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Cedar Rapids, Iowa 52401
At the end of each semester, I receive feedback from my students about what they thought about my course. As someone who teaches about relationships and families, I’m always a bit surprised that someone thinks my course was “political.” Students will write things like that seem to insinuate that families and relationships are apolitical — that when we talk about the family, we should avoid political discussions. They seem to think that the family is non-partisan, neutral, and something that is only affected by what happens inside the walls of a home.
Some of your reading this may be thinking, “Here is more evidence of liberal professors trying to indoctrinate college students. Even in a class about families, he’s trying to push an agenda.” But before you reach that conclusion, I hope you’ll consider my argument.
You’d be hard pressed to listen to any political speech or debate and not hear the word family. Whether it’s “middle-class families,” or “immigrant families,” or “the breakdown of families,” politicians frequently invoke the term. Whenever someone wants to argue the merits of a particular policy, often it is couched in how it will affect families.
What’s more, throughout the history of this country, we’ve had major policies about who can be a family and who can’t be. Restrictions on who can marry and who can’t, who can adopt and who can’t, and what constitutes a family and what doesn’t, are still widely debated today. We have tax incentives for families with children and for those who are married; we have social safety nets for families in poverty. We argue about paid family leave, or about access to contraception. Families are the heart of our politics.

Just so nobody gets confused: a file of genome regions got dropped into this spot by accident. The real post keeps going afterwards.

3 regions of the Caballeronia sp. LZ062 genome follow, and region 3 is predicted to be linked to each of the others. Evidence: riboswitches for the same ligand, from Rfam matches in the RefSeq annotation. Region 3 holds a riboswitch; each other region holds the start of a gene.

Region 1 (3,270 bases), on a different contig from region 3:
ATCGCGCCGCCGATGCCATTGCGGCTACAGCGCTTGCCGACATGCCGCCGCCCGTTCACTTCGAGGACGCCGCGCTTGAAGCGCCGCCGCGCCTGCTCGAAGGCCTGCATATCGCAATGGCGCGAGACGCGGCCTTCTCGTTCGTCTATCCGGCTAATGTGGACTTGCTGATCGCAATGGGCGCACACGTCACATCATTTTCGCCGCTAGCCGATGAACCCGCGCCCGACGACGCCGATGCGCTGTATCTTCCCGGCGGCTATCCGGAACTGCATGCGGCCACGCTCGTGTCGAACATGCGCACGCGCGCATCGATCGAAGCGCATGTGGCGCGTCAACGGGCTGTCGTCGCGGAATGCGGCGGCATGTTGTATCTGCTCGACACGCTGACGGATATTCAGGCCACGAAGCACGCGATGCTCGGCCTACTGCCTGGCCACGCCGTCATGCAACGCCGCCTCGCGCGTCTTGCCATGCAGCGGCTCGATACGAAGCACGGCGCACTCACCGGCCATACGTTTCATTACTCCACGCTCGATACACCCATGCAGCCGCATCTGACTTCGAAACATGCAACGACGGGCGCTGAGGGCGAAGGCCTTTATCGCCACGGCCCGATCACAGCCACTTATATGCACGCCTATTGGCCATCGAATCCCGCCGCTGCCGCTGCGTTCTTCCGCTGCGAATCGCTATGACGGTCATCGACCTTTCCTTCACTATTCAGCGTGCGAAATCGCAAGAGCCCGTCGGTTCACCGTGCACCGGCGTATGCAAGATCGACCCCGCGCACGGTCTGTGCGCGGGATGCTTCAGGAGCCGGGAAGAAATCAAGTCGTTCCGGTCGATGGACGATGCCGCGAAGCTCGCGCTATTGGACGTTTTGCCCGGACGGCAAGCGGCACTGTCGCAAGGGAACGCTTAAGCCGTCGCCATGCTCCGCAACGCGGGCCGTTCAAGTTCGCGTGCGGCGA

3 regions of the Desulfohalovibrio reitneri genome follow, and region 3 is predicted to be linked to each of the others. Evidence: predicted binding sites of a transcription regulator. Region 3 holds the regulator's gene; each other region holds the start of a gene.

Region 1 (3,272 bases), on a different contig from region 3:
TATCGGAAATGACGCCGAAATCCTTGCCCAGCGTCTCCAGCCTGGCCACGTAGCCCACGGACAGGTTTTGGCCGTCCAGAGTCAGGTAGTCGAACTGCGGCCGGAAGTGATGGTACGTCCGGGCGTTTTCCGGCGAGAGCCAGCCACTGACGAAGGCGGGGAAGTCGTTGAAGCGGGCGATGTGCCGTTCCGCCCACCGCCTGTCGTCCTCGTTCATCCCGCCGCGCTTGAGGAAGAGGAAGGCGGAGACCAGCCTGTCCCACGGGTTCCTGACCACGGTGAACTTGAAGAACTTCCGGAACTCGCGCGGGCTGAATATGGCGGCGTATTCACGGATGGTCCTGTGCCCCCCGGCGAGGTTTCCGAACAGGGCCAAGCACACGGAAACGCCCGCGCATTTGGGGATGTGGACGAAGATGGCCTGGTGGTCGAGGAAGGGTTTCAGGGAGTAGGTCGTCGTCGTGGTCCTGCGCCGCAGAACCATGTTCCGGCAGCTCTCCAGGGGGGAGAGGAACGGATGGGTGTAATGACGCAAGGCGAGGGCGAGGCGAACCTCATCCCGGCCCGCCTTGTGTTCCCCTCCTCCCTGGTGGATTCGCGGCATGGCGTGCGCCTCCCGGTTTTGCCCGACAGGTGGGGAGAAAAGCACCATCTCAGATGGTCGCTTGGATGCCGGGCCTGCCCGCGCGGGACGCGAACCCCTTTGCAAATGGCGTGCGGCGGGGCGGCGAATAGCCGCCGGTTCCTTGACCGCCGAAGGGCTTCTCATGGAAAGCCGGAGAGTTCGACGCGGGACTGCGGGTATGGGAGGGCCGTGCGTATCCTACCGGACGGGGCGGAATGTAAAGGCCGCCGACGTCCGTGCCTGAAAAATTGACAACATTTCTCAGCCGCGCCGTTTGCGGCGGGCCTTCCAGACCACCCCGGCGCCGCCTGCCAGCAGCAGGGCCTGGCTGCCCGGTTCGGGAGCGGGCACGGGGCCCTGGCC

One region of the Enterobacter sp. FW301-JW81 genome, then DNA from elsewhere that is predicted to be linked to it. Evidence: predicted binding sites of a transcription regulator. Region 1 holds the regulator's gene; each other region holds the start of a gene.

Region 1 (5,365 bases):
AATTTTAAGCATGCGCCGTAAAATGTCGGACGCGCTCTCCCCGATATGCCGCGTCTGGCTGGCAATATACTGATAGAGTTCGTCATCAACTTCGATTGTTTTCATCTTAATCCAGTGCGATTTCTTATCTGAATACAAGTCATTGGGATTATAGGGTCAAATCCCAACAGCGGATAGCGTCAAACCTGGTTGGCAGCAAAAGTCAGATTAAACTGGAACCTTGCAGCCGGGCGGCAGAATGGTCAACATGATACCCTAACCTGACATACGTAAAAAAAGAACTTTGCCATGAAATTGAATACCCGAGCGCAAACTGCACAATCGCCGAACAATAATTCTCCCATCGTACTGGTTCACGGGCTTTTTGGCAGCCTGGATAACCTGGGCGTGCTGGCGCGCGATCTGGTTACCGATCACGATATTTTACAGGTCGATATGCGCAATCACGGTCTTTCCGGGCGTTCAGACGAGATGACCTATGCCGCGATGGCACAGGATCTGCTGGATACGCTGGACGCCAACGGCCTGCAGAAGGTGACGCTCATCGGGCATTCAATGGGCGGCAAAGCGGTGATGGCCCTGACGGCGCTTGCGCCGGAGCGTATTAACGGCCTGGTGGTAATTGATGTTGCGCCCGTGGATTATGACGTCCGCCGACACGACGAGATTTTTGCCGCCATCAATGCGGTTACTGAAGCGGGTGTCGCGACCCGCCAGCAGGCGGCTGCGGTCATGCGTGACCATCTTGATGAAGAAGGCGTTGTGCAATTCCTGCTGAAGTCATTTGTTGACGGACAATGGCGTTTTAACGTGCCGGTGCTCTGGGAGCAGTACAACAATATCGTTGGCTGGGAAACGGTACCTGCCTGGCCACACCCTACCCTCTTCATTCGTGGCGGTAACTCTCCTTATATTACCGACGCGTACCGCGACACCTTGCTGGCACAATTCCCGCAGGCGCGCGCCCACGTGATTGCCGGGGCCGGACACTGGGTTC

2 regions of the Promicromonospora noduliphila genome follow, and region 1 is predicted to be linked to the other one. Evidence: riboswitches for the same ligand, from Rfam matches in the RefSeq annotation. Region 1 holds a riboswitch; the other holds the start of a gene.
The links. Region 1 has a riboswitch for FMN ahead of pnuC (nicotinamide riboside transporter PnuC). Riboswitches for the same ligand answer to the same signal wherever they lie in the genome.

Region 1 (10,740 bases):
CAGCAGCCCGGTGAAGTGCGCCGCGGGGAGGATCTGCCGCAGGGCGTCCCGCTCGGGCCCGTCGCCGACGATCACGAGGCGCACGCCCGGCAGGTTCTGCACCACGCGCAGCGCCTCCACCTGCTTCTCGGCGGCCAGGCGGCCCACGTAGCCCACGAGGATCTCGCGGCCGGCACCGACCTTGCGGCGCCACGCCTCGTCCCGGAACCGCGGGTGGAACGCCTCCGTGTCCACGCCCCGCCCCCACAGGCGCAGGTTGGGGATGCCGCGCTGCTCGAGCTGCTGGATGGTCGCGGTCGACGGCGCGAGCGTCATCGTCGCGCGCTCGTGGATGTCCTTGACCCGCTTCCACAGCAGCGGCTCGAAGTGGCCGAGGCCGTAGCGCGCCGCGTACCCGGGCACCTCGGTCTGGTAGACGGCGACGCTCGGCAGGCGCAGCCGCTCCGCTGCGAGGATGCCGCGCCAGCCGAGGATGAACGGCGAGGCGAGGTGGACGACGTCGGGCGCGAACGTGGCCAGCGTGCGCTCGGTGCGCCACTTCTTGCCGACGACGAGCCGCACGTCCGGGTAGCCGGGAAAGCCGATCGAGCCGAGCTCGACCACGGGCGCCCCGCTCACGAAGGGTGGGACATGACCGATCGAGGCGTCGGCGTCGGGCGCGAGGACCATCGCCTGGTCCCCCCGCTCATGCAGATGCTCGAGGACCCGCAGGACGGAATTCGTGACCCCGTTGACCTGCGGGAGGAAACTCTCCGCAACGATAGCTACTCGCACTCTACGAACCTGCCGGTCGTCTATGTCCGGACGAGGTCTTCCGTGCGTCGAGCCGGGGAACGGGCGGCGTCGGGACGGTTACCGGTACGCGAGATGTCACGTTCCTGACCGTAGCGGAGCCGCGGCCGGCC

Even with all this talk, we often still fall into the trap that “healthy” or “good” families aren’t affected by politics. We assume if families can communicate well, be emotionally close, provide good discipline for their kids, regardless of what the world throws at them, they’ll be just fine. “Healthy” and “good” families transcend their political environment — they can make it despite and hardships that come their way. To promote this idea, politician often share stories of families that overcome despite many obstacles.
Resilience in families is important, and some families do it better than others. Part of that reason can be attributed to whether the family is emotionally skilled at communicating. But I think a bigger part is the political environment in which they reside.
Families that are currently thriving often have decades of policies that have served to increase their access education, wealth and mechanisms of power. Their communication may look better, but that’s because having access to resources puts less stress on their relationships. Families that are struggling are often the ones that have been excluded from these policies. Instead of changing the policies, we often try and blame the family for failing to thrive in an incredibly toxic environment.
If we are serious about promoting families that thrive, we need to consider both the emotional and the political. If in my teaching I only focus on better ways to express emotions and ignore how polices might increase family stress, I’ll be setting up some of my students for incredible frustration. I must teach them that family communication has an important context. Regardless of how well you communicate, sometimes the root of the problem resides outside the walls of your home.
Jacob Priest is a licensed marriage and family therapist and University of Iowa professor. He co-hosts the Attached Podcast. Comments: firstname.lastname@example.org